Bauer said the exhibit is enlivened by numerous "Did you know?" panels that highlight history's offbeat side.


For example, did your ninth-grade history teacher claim George Washington had wooden teeth? Wrong! Our nation's Founding Father masticated Martha's dumplings with dentures constructed from ivory, hippopotamus bone, cow's teeth and gold. Maybe that's why he looks a bit grim on the $1 bill.


And did you know that, contrary to popular legend, John Hancock didn't make his signature so large on the Declaration of Independence to irk King George but because he was the first to sign a document directed to Colonial readers and had a "naturally flamboyant signature."


The exhibit explores the period when four European powers - Spain, France, Holland and England - battled for control of the rich resources of North America during skirmishes for regional control and outright wars. It culminates with the victory of the poorly armed ragtag Continental Army over the forces of Great Britain.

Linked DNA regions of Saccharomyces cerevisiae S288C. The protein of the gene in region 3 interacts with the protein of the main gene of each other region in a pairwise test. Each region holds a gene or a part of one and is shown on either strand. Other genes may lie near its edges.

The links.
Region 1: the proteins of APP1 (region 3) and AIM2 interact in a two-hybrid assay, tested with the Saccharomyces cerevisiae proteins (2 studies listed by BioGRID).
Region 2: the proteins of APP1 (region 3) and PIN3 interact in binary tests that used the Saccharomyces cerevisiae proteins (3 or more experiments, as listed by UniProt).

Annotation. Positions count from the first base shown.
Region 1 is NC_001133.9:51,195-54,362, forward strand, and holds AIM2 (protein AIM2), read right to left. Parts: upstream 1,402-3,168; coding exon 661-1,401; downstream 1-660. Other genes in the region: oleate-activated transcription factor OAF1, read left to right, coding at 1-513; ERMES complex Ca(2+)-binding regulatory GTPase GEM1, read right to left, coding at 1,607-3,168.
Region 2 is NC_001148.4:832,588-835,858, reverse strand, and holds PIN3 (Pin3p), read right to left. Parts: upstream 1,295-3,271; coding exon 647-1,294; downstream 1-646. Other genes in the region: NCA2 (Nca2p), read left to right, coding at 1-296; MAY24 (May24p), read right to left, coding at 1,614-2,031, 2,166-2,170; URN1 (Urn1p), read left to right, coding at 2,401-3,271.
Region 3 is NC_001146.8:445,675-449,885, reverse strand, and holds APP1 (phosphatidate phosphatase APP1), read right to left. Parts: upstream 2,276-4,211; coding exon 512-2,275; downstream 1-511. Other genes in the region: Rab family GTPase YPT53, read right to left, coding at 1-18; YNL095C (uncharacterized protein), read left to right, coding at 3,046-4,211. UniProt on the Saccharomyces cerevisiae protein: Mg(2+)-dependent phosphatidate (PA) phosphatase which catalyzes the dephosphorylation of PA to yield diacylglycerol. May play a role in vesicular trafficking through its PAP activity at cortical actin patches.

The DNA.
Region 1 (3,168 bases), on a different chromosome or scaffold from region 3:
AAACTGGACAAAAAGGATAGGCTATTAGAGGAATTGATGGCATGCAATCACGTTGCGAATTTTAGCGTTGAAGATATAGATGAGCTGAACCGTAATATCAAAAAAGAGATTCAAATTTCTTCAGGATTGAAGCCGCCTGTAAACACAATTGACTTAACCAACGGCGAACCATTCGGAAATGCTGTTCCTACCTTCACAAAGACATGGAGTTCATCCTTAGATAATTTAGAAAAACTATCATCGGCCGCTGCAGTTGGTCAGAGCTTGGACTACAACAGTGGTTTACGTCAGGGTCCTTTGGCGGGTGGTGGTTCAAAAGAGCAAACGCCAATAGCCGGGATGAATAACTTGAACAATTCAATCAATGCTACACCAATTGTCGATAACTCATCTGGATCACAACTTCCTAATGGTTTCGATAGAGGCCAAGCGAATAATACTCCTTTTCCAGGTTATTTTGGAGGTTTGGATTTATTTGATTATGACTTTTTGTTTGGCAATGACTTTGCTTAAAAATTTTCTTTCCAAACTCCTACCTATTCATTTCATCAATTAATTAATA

In an unexpected way, "Conquistadors to Patriots" supports Chairman Mao Zedong's revolutionary slogan "Political power grows out of the barrel of a gun."


"You can make the Declaration of Independence but it's backed up by actual warfare," observed Edsall. "It's a fact of life, these objects secured America and they secured our freedom."


THE ESSENTIALS:


Located at 100 Barber Ave., Worcester, the Higgins Armory Museum is open Tuesday through Saturday, from 10 a.m. to 4 p.m., and Sunday, from noon to 4 p.m. Admission is $9 for adults, $8 for seniors, $7 for children age 6 to 16.


On Friday and Saturday, July 20 and 21, the museum will be transformed into Hogwarts School of Witchcraft for a fun family sleepover celebrating the release of the final installment of author J.K. Rowling's Harry Potter series.


This one-of-a-kind activity runs from 8 p.m. each night until 9 a.m. the following morning.


The Friday July 20 event is sold out but spaces are available for the July 21 event.


Cost $145 per parent/child pair. Price includes all activities, snacks, workshops, breakfast, a souvenir and copy of the book "Harry Potter and the Deathly Hallows." Call 508-853-6015, ext. 20, to register.


For further information call 508-853-6015 or visit the Web site www.higgins.org.